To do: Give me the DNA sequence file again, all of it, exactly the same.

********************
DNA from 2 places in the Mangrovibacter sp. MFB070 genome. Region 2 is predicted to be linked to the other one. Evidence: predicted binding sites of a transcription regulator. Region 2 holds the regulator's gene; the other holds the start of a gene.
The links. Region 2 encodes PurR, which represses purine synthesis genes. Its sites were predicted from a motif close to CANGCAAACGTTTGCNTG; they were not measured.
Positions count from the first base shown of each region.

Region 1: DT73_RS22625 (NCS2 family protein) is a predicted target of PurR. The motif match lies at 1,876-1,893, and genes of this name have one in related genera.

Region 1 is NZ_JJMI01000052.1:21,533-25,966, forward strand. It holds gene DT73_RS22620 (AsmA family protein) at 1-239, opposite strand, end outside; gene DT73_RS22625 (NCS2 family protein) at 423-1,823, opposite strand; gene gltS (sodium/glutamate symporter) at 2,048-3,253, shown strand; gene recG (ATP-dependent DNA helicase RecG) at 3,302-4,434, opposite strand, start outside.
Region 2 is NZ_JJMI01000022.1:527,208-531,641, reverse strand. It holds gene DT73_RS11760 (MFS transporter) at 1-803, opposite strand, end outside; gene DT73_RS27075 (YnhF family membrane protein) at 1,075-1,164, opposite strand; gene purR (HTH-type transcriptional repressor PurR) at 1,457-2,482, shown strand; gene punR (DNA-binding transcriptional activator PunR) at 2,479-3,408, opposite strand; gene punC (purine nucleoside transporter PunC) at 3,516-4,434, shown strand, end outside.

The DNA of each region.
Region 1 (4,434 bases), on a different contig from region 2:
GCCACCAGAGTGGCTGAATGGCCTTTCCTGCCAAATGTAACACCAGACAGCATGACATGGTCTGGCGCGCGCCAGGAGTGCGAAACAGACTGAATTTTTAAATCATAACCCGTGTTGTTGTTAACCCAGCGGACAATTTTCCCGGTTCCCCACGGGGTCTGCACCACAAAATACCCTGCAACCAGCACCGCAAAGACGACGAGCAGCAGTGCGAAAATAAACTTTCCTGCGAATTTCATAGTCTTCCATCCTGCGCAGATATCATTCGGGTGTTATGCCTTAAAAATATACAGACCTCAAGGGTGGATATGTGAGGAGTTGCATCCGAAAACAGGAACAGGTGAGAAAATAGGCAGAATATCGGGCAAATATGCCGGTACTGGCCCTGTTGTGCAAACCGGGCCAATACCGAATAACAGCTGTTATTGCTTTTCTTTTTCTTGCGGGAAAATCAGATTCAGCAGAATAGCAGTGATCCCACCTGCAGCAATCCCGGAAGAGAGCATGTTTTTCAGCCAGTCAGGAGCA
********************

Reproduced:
DNA from 2 places in the Mangrovibacter sp. MFB070 genome. Region 2 is predicted to be linked to the other one. Evidence: predicted binding sites of a transcription regulator. Region 2 holds the regulator's gene; the other holds the start of a gene.
The links. Region 2 encodes PurR, which represses purine synthesis genes. Its sites were predicted from a motif close to CANGCAAACGTTTGCNTG; they were not measured.
Positions count from the first base shown of each region.

Region 1: DT73_RS22625 (NCS2 family protein) is a predicted target of PurR. The motif match lies at 1,876-1,893, and genes of this name have one in related genera.

Region 1 is NZ_JJMI01000052.1:21,533-25,966, forward strand. It holds gene DT73_RS22620 (AsmA family protein) at 1-239, opposite strand, end outside; gene DT73_RS22625 (NCS2 family protein) at 423-1,823, opposite strand; gene gltS (sodium/glutamate symporter) at 2,048-3,253, shown strand; gene recG (ATP-dependent DNA helicase RecG) at 3,302-4,434, opposite strand, start outside.
Region 2 is NZ_JJMI01000022.1:527,208-531,641, reverse strand. It holds gene DT73_RS11760 (MFS transporter) at 1-803, opposite strand, end outside; gene DT73_RS27075 (YnhF family membrane protein) at 1,075-1,164, opposite strand; gene purR (HTH-type transcriptional repressor PurR) at 1,457-2,482, shown strand; gene punR (DNA-binding transcriptional activator PunR) at 2,479-3,408, opposite strand; gene punC (purine nucleoside transporter PunC) at 3,516-4,434, shown strand, end outside.

The DNA of each region.
Region 1 (4,434 bases), on a different contig from region 2:
GCCACCAGAGTGGCTGAATGGCCTTTCCTGCCAAATGTAACACCAGACAGCATGACATGGTCTGGCGCGCGCCAGGAGTGCGAAACAGACTGAATTTTTAAATCATAACCCGTGTTGTTGTTAACCCAGCGGACAATTTTCCCGGTTCCCCACGGGGTCTGCACCACAAAATACCCTGCAACCAGCACCGCAAAGACGACGAGCAGCAGTGCGAAAATAAACTTTCCTGCGAATTTCATAGTCTTCCATCCTGCGCAGATATCATTCGGGTGTTATGCCTTAAAAATATACAGACCTCAAGGGTGGATATGTGAGGAGTTGCATCCGAAAACAGGAACAGGTGAGAAAATAGGCAGAATATCGGGCAAATATGCCGGTACTGGCCCTGTTGTGCAAACCGGGCCAATACCGAATAACAGCTGTTATTGCTTTTCTTTTTCTTGCGGGAAAATCAGATTCAGCAGAATAGCAGTGATCCCACCTGCAGCAATCCCGGAAGAGAGCATGTTTTTCAGCCAGTCAGGAGCA